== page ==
William Faulkner’s Demons

Casey Cep in The New Yorker:

What if the North had won the Civil War? That technically factual counterfactual animated almost all of William Faulkner’s writing. The Mississippi novelist was born thirty-two years after Robert E. Lee surrendered to Ulysses S. Grant at Appomattox, but he came of age believing in the superiority of the Confederacy: the South might have lost, but the North did not deserve to win. This Lost Cause revisionism appeared everywhere, from the textbooks that Faulkner was assigned growing up to editorials in local newspapers, praising the paternalism and the prosperity of the slavery economy, jury-rigging an alternative justification for secession, canonizing as saints and martyrs those who fought for the C.S.A., and proclaiming the virtues of antebellum society. In contrast with those delusions, Faulkner’s fiction revealed the truth: the Confederacy was both a military and a moral failure.

The Civil War features in some dozen of Faulkner’s novels. It is most prominent in those set in Yoknapatawpha County, an imaginary Mississippi landscape filled with battlefields and graveyards, veterans and widows, slaves and former slaves, draft dodgers and ghosts. In “Light in August,” the Reverend Gail Hightower is haunted by his Confederate grandfather; in “Intruder in the Dust,” the lawyer Gavin Stevens insists that all the region’s teen-age boys are obsessed with the hours before Pickett’s Charge at Gettysburg. In these books, no Southerner is spared the torturous influence of the war, whether he flees the region, as Quentin Compson does, in “The Sound and the Fury,” or whether, like Rosa Coldfield, in “Absalom, Absalom!,” she stays.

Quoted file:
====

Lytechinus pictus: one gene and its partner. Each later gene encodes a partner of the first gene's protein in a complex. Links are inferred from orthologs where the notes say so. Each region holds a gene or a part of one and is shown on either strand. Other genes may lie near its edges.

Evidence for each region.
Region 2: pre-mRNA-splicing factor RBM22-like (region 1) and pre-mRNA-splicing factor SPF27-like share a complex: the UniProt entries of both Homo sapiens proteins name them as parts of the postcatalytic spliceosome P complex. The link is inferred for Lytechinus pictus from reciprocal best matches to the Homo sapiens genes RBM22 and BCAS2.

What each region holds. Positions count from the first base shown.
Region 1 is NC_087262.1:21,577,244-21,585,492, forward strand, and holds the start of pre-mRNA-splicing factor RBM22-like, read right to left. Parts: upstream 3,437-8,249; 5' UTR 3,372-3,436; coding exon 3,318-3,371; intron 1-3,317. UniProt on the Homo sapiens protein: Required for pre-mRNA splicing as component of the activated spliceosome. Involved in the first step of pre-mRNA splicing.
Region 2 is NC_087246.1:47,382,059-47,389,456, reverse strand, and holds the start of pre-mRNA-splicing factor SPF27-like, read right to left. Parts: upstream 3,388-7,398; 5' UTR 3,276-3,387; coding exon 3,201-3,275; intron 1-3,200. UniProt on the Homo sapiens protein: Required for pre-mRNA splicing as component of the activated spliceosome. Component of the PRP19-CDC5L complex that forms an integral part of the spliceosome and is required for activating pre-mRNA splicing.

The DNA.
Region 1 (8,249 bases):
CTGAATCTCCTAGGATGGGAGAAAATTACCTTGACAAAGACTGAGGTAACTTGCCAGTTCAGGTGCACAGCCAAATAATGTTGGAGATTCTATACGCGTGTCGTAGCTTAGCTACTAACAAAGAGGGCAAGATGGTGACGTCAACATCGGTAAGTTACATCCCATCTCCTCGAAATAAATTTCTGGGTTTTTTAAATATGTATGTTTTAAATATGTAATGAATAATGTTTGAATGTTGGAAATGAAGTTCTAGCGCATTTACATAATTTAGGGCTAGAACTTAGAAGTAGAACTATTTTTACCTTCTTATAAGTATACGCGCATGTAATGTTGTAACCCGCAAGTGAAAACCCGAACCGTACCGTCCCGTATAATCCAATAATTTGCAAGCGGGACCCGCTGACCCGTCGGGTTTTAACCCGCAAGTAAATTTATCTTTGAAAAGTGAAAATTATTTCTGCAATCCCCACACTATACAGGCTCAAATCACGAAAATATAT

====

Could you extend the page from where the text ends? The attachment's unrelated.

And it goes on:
A new book by Michael Gorra, “The Saddest Words: William Faulkner’s Civil War” (Liveright), traces Faulkner’s literary depictions of the military conflict in the nineteenth century and his personal engagement with the racial conflict of the twentieth. The latter struggle, within the novelist himself, is the real war of Gorra’s subtitle. In “The Saddest Words,” Faulkner emerges as a character as tragic as any he invented: a writer who brilliantly portrayed the way that the South’s refusal to accept its defeat led to cultural decay, but a Southerner whose private letters and public statements were riddled with the very racism that his books so pointedly damned.

More here.